But if we take a closer look at the speeches made 25 years ago, it seems that, the issue of independence aside, sections could be read word for word and still apply today. At the time, there was concern that we had the highest suicide, drug abuse and alcoholism rates in Europe. Concern that everything, including human values, is measured in numbers. That we are careless with regard to culture and nature. That the crisis of trust between the state and the people is ever greater.
Sound familiar? So, although the setting of our picture is compeltely different, the drawings are for some reason still incomplete – a clock without hands and so on.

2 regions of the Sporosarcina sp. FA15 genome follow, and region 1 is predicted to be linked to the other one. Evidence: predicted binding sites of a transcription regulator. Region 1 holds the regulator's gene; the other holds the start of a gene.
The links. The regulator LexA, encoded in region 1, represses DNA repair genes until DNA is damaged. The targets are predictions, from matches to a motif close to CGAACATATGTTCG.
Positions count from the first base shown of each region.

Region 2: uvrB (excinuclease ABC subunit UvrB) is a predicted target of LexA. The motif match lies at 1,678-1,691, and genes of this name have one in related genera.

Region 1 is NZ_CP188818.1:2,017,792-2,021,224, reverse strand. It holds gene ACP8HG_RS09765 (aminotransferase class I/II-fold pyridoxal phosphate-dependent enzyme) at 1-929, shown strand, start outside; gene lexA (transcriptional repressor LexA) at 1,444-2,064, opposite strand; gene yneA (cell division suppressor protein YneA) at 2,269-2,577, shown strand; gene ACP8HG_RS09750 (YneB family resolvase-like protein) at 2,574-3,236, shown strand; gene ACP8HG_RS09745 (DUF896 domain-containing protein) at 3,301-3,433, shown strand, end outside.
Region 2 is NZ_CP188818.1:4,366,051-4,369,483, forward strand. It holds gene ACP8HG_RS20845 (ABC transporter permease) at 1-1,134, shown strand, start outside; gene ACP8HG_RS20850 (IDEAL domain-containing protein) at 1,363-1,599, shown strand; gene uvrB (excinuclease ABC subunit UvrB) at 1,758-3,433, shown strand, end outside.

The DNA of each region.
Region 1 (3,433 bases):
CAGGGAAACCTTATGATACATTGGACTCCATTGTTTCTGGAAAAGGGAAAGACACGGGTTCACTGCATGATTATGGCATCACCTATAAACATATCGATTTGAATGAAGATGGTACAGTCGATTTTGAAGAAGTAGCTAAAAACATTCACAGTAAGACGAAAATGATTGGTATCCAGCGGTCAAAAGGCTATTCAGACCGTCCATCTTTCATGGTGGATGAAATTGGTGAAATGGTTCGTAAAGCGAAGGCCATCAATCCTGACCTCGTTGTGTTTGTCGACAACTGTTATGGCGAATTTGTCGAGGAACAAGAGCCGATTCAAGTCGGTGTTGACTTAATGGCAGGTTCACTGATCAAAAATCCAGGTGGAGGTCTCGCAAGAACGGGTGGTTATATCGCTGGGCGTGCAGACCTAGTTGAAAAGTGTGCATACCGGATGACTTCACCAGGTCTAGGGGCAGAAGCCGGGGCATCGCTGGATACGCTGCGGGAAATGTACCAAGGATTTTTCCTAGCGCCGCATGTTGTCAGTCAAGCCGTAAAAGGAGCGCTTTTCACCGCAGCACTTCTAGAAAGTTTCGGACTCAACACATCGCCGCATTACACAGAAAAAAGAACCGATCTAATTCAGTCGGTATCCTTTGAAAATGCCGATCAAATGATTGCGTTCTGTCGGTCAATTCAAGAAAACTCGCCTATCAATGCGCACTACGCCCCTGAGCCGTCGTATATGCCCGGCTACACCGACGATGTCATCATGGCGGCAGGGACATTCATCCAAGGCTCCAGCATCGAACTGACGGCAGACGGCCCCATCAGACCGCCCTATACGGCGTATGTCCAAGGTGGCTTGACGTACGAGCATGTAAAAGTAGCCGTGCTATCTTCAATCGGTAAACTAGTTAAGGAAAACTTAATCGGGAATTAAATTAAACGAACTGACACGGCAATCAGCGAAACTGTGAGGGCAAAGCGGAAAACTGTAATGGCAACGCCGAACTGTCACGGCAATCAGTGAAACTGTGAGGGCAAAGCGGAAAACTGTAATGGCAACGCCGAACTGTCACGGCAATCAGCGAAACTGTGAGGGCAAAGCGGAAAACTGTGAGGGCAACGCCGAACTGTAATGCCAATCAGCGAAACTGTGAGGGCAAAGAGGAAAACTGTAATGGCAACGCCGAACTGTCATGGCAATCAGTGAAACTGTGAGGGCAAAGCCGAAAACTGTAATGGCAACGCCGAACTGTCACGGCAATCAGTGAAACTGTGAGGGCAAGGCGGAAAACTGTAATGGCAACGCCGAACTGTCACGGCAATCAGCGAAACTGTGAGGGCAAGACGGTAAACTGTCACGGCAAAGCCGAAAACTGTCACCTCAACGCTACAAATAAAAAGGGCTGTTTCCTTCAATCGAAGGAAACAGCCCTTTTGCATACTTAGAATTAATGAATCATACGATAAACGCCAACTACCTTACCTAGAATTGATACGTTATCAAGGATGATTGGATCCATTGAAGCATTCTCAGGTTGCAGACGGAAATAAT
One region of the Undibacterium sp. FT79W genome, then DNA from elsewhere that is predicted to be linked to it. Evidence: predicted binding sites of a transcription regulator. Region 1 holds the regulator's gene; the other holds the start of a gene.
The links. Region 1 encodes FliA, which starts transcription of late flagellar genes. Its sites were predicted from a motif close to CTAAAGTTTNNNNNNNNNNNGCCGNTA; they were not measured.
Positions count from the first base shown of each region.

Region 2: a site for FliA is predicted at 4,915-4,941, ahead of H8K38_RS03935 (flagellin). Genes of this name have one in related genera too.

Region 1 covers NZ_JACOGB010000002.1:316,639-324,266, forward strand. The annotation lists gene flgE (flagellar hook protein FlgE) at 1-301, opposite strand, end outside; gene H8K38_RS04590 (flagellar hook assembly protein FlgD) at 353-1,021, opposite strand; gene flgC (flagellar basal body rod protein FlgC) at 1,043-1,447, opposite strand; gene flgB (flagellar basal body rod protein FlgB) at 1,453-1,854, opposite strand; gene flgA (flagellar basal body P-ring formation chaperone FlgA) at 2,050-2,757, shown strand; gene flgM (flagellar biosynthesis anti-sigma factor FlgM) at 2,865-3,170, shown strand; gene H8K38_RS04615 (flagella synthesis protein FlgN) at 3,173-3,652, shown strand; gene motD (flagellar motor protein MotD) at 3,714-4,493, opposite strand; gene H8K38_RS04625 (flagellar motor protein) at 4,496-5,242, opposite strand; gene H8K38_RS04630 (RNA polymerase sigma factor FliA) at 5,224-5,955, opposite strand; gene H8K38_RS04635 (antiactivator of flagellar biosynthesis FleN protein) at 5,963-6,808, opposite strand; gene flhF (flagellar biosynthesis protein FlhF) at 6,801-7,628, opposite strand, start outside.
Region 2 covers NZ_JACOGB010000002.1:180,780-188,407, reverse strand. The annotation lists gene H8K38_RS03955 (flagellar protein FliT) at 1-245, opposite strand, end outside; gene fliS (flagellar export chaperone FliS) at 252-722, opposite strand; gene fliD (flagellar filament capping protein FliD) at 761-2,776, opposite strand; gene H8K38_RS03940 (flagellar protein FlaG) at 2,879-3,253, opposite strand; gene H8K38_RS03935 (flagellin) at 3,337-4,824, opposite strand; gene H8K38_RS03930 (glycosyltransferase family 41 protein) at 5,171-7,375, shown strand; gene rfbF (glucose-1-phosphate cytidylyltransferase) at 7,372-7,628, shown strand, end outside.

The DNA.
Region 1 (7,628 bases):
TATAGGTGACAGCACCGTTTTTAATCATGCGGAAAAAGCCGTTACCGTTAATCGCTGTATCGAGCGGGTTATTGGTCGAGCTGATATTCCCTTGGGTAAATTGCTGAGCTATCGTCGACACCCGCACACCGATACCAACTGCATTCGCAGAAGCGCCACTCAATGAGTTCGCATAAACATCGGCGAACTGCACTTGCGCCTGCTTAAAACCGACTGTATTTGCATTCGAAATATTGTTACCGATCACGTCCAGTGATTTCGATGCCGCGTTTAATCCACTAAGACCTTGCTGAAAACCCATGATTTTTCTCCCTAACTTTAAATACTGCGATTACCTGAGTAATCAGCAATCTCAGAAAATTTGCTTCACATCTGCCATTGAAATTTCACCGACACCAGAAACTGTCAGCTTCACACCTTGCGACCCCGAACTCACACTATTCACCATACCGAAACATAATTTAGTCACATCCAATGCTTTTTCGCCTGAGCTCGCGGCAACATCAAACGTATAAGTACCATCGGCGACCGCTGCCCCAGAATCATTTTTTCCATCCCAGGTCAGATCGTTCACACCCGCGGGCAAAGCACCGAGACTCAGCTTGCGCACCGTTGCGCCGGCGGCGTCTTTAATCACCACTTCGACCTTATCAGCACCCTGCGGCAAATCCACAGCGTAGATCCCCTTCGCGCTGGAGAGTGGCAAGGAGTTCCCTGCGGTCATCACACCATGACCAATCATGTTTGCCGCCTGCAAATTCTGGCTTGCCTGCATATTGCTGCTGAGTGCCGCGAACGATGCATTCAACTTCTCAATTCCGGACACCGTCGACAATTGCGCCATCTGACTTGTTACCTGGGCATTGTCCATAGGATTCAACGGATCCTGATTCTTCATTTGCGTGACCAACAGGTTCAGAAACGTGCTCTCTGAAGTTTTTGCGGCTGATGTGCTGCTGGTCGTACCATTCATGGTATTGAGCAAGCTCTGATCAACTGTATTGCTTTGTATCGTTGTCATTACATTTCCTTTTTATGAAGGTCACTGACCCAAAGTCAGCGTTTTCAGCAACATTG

There is not enough money to keep the soup kitchen open, the number of hungry mouths is growing, because poverty is growing, but the city district government decides to allocate the available funds to continue printing calendars with photos of politicians, because the poor person wants to know what day of the week it is. What is wrong with this picture?
Around 20,000 people sign a declaration that criticizes the growing distance between power and the people, but several leading politicians respond with an arrogant smirk, saying that the declaration lacks substance and that the authors should think before they speak their minds. What is wrong with this picture?
We live in a democratic country, yet it is becoming more and more common in layman's speech to describe the activities of Tallinn city government with the word "occupation" and people are waiting for it to end. What's wrong with this picture?